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United-Continental Airlines' Reservation System Still a Mess

Some missing features result of deliberate decisions

3 min read
United-Continental Airlines' Reservation System Still a Mess

Jeff Smisek, chief executive of United Continental Airlines, admitted to the Chicago Tribune yesterday that the reservation system cut-over that took place in early March is still having "issues," including the inability of the airline website to show the correct accrual of passenger frequent flier miles. The ongoing problems, er... issues, have meant that airline passengers are still experiencing long hold-times to speak to customer service, he stated.

As you may recall from earlier Risk Factor blog posts before the cut-over, Smisek claimed that the airline was "exceedingly well prepared for it.” After the cut-over and the anger it engendered among the airline's passengers, another senior airline executive claimed that the all issued would be resolved by around the 24th of March.

What I found most interesting in the Tribune article was the following:

“While some problems were system glitches, others were simply gaps in functionality between the old and new systems, Smisek said. For example, fliers used to be able to go online and purchase a United Club membership -- allowing access to exclusive airport lounges -- with frequent flier miles. The new site doesn't allow that yet but will, he said.”

“ ‘Some people say that's a systems glitch. No it's not. It's a gap that we knew about going in,’ he said. ‘We're going to accelerate the gap closure...with some of them, we made a mistake in realizing how valuable they were to customers.’”

There are no statements that I can find prior to the cut-over, or even afterwards, when United-Continental stated that some previous existing reservation system and website functionality (popular or not) was not going to be available for some time after the cut-off. All statements were quite to the contrary. However, to not let United-Continental flyers know is not merely a mistake; it is a blunder of the first order that one learns not to do in IT systems operation class 101. Further, it also points out that United-Continental is out of touch with its frequent flyers since it didn’t know what is a valued business offering and what is not.

In addition, in the Tribune interview, Smisek admitted that changing the rules when the airlines combined frequent flier programs wasn’t too smart a move either.  

Travel agents haven’t been too impressed with the reservation system cut-over, either. According to a story at Travel Market Report, which says it is “the voice of travel sellers around the globe,” travel agents are calling the current situation at United-Continental a “serious mess;” one agent interviewed even called it “the biggest mess I’ve seen in 30 years,” which is saying something. The ongoing problems are causing some agents to avoid booking their clients on United-Continental whenever possible.

The Travel Market Report story implies that the wait times for customer service are much worse than the United-Continental is publicly admitting. The airline is claiming that waits for travel agents is averaging about 15 to 20 minutes (and for customers United around 5 minutes); however, the airline also sent an apologetic email to one frustrated travel agency earlier this week saying that its call center was “averaging 20 calls on hold at a time, with an average wait time of 1.45 hours.”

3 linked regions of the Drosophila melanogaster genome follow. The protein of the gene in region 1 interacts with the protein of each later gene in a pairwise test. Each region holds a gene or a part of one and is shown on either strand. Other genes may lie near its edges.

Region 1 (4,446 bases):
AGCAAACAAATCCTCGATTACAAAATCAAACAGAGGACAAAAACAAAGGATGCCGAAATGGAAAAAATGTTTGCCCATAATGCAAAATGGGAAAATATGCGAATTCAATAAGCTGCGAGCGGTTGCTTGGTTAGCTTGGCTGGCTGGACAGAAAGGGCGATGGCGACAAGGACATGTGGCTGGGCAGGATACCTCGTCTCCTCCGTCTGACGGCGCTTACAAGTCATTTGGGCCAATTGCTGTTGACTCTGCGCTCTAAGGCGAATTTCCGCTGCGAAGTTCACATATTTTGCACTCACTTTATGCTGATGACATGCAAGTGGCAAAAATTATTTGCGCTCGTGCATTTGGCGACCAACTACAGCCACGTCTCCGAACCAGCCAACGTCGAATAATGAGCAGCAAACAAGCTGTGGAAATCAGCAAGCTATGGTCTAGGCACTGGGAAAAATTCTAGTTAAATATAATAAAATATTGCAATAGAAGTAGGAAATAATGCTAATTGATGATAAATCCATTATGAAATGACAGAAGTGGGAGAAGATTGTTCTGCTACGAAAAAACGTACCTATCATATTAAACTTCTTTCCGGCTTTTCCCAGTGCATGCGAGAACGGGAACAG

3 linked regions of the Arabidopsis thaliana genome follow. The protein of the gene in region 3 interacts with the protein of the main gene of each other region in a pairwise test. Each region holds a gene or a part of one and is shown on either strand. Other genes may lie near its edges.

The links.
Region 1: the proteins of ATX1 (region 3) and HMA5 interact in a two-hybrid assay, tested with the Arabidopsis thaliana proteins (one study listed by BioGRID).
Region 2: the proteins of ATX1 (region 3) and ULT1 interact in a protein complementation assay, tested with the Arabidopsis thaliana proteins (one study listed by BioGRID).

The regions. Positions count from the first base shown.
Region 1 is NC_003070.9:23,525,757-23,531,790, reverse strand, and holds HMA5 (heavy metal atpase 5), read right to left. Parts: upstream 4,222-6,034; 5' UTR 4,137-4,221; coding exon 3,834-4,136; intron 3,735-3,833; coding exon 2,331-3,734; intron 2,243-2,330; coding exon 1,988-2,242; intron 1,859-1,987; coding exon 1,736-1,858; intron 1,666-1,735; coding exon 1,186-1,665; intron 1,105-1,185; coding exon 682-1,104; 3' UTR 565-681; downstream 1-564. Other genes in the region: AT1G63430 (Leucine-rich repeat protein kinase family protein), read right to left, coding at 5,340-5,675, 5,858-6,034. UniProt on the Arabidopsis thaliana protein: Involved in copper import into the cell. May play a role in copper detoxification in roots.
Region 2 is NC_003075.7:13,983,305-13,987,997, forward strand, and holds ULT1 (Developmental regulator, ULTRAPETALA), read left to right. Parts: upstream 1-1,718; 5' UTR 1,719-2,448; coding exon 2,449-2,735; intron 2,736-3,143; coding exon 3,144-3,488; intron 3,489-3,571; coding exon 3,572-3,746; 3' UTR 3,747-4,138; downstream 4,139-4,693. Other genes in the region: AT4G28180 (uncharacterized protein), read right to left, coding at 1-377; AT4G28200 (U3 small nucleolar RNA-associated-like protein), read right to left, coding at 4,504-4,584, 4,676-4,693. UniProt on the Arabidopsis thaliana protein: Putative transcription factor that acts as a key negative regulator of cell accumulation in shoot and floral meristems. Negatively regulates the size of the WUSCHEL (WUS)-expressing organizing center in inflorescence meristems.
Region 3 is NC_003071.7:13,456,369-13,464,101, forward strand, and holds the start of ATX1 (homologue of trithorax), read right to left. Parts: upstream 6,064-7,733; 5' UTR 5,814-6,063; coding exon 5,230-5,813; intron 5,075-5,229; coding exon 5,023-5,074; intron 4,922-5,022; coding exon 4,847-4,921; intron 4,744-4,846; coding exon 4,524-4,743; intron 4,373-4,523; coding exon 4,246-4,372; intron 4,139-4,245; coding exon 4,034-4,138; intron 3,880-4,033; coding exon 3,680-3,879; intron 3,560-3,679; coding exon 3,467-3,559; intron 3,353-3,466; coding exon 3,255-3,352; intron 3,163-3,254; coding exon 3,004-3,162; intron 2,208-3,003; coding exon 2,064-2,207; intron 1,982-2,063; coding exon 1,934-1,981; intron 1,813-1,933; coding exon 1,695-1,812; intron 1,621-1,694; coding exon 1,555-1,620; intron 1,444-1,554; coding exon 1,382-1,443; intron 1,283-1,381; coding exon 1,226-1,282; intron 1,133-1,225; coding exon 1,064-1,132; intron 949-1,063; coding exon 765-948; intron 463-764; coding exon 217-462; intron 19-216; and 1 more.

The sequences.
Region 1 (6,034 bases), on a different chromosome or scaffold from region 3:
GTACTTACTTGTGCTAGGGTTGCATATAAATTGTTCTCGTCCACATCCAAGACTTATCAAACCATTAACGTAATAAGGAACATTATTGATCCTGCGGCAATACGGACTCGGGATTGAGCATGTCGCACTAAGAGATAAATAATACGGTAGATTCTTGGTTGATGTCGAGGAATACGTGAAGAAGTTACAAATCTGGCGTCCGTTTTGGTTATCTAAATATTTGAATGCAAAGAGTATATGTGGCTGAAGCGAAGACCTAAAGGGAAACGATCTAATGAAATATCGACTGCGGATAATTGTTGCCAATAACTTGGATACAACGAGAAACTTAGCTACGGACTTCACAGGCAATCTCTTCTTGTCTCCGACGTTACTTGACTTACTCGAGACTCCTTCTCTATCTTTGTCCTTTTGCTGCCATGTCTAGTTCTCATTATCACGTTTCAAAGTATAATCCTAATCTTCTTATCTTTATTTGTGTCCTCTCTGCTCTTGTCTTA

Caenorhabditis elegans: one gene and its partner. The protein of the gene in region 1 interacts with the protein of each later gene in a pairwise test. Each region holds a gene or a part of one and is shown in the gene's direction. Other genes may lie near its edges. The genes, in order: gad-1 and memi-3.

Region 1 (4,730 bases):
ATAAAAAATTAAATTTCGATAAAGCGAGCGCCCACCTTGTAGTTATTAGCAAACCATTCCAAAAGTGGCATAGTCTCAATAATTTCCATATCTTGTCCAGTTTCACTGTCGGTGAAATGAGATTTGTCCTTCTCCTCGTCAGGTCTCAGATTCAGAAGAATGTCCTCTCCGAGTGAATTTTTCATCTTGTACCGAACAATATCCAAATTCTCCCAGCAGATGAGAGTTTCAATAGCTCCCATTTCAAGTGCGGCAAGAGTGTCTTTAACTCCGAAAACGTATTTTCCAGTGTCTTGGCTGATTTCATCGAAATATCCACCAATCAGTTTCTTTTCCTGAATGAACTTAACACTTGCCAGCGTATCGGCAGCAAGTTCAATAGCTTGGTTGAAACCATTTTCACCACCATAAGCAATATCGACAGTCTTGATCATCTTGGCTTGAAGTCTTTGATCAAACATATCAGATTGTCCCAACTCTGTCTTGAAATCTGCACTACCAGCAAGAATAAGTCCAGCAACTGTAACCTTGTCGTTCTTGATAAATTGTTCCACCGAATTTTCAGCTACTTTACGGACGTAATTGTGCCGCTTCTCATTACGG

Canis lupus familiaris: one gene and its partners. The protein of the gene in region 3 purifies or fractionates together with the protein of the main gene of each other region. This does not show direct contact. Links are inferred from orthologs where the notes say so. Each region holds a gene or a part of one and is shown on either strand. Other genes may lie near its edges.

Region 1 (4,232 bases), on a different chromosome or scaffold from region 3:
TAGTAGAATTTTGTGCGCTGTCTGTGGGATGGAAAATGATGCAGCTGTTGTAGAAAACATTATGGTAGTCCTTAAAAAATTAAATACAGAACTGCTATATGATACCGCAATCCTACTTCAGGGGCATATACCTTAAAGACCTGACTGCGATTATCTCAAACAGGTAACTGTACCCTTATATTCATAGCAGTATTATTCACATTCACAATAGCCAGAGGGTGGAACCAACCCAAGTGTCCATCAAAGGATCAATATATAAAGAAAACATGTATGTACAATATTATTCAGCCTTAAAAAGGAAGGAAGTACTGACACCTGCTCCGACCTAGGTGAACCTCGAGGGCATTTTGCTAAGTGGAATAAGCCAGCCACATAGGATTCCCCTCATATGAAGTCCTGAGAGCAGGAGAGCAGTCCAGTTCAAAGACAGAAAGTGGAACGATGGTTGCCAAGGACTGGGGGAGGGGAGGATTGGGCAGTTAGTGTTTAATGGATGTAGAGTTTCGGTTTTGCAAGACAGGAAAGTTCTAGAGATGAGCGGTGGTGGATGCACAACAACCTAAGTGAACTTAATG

The Travel Market Report story also highlighted a software glitch that apparently didn’t get picked up by testing prior to the reservation system cut-over. According to the story, “In some cases where passengers were slated to cross the International Date Line, some of the segments were out of order.” No doubt this caused those passenger reservations to be kicked out or flagged as being invalid.

Reminds me of when the world’s most advanced fighter the F-22 crossed the International Date Line for the first time and its computer systems were reported to have gone haywire.

The Conversation (0)

Economics Drives Ray-Gun Resurgence

Laser weapons, cheaper by the shot, should work well against drones and cruise missiles

4 min read
In an artist’s rendering, a truck is shown with five sets of wheels—two sets for the cab, the rest for the trailer—and a box on the top of the trailer, from which a red ray is projected on an angle, upward, ending in the silhouette of an airplane, which is being destroyed

Lockheed Martin's laser packs up to 300 kilowatts—enough to fry a drone or a plane.

Lockheed Martin

The technical challenge of missile defense has been compared with that of hitting a bullet with a bullet. Then there is the still tougher economic challenge of using an expensive interceptor to kill a cheaper target—like hitting a lead bullet with a golden one.

Maybe trouble and money could be saved by shooting down such targets with a laser. Once the system was designed, built, and paid for, the cost per shot would be low. Such considerations led planners at the Pentagon to seek a solution from Lockheed Martin, which has just delivered a 300-kilowatt laser to the U.S. Army. The new weapon combines the output of a large bundle of fiber lasers of varying frequencies to form a single beam of white light. This laser has been undergoing tests in the lab, and it should see its first field trials sometime in 2023. General Atomics, a military contractor in San Diego, is also developing a laser of this power for the Army based on what’s known as the distributed-gain design, which has a single aperture.

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